Impact of international students on the UK
How many international students are there in the UK?
The 2009-10 data for international students in higher education show that there were 125,050 non-UK EU students and 280,760 non-EU students, giving a total of 405,810 non-UK students in UK HE.
A best guess for the public FE sector would be a further 50,000 students.
In the private sector, including those studying English language for more than six months, vocational training, pre-university preparation including A-level study, and higher education, it is estimated that there may be between 150,000 and 200,000.
However, it is difficult to give definitive figures because:
- it depends on your definition, for instance whether you include all students from outside the UK, or just those paying overseas fees, or those on student visas. UKCISA defnes international students as all non-UK domiciled students, but there is no single agreed definition.
- there is no single source of centrally collected data. For example, good data is available for the higher education (HE) sector, but with a 12-18 month time-lag; the data for the further education (FE) sector is patchy, and there is little data on private sector colleges and independent schools. Data is available on student visas issued and those given Leave to Enter, but neither of these accurately counts the numbers of students currently in the UK on a visa (see below for an explanation), and they do not include EU students who do not need visas.
How much do international students pay in fees?
A survey of fee levels in higher education in 2010-11 showed fees ranging from £3,400 to £31,750 for home and EU students, and from £7,120 to £35,600 for non-EU students.
A similar survey is conducted by Universities UK shows overseas (non-EU) fees ranging from an average of £10,500 for classroom-based undergraduate courses to an average of £27,000 for postgraduate students in clinical dentistry.
A research paper from the Department for Business Innovation and Skills called Estimating the value to the UK of Education Exports (June 2011) estimates that in 2008-09 tuition fee income to the UK was worth over £4 billion - £2.4 billion for HE, £139 million for FE and £880 million for English language.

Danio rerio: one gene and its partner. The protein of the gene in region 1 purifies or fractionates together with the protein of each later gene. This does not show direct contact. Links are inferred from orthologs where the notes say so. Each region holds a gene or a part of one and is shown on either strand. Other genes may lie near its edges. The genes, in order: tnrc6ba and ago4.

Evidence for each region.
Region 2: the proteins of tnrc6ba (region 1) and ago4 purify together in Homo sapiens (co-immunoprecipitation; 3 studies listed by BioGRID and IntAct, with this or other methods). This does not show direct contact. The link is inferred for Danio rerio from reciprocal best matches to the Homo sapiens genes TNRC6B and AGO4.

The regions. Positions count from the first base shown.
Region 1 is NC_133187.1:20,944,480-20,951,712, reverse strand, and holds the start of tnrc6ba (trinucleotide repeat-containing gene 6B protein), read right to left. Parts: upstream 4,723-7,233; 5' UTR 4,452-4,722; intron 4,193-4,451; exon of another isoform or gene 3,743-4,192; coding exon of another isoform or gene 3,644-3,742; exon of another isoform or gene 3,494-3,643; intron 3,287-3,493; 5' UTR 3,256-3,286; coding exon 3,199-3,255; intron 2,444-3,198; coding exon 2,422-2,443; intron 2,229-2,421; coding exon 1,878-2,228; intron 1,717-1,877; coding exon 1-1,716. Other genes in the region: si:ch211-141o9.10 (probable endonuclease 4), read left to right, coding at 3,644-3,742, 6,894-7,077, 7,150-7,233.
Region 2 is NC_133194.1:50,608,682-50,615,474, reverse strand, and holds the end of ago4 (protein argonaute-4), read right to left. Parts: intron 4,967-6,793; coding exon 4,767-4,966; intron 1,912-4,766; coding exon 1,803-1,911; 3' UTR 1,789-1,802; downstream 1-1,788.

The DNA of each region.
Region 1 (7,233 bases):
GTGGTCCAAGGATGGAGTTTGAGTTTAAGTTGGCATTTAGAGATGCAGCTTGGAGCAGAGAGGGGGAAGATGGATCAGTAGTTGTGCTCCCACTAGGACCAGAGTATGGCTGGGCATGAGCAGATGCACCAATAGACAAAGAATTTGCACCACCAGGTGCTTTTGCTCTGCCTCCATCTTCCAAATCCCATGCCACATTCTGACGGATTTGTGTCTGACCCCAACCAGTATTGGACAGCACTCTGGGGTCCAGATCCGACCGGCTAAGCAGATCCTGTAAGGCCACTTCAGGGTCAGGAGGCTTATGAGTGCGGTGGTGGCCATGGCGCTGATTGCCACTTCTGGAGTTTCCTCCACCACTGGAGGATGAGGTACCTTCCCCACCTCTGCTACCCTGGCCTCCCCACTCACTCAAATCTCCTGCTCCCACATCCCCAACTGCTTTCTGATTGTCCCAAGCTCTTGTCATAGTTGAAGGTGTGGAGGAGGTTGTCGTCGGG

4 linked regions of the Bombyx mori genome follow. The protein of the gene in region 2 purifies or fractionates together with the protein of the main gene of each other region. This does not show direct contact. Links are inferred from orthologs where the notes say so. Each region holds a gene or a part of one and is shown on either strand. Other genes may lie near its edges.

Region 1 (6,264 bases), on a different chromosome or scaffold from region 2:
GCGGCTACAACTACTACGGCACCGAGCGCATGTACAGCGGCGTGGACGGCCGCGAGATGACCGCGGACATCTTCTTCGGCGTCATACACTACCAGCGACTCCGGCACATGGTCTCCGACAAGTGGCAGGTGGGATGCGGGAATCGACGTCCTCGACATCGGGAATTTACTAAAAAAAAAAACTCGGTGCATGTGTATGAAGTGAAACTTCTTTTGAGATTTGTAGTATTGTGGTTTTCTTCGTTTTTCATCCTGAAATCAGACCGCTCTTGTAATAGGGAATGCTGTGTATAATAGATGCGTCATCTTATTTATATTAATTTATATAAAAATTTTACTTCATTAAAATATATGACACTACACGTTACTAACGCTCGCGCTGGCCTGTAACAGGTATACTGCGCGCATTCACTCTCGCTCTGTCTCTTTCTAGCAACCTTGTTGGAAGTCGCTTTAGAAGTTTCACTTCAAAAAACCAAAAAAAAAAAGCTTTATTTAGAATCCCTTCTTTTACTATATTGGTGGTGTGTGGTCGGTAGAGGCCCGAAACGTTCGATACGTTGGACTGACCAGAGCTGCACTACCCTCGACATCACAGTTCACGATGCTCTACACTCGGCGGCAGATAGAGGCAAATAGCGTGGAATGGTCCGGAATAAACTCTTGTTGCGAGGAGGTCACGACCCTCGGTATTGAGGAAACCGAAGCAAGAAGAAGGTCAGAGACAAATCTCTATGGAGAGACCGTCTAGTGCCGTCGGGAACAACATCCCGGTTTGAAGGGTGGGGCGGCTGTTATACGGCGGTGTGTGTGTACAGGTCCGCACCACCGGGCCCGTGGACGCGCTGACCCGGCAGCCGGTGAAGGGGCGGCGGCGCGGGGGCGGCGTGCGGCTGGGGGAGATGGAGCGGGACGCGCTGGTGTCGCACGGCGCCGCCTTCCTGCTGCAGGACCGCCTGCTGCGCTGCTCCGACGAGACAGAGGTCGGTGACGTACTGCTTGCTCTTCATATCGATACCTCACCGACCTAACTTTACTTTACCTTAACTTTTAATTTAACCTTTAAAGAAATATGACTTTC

What other income do they bring to the UK?
The same BIS research paper estimates the total value of UK education and training exports to the UK economy at £14 billion, with a projection that this could rise as high as £26 billion by 2025.
What other positive or negative impacts do they have on the UK?
- International fee income enables colleges and univeresities to invest in additional, enhanced or expanded facilities, and to offer specialist courses which would not be viable for the UK student market alone.
- International students help sustain the UK's research base especially in science, technology, engineering and mathematics: they account for over 40% of UK postgraduate students, 50% of those doing full-time research degrees.
- They money they spend also sustains thousands of jobs across the UK economy, both in colleges and universities, and in local economies..
- There is no element of subsidy for non-EU
students and no direct link between the numbers
of places available for 'home' (UK and EU)
students and 'overseas' students. There is a cap on the number of 'home student' places available due to the limited funding available from the UK
government (via the funding bodies). There is, however, no cap on the number of international students who can be accepted, as they are paying (at a minimum) full cost fees and facilities can therefore be expanded as numbers increase.
- the UK benefits from the global connections which international students generate. Many of the main source countries are also key export markets (and foreign policy priorities) including China, India, the USA.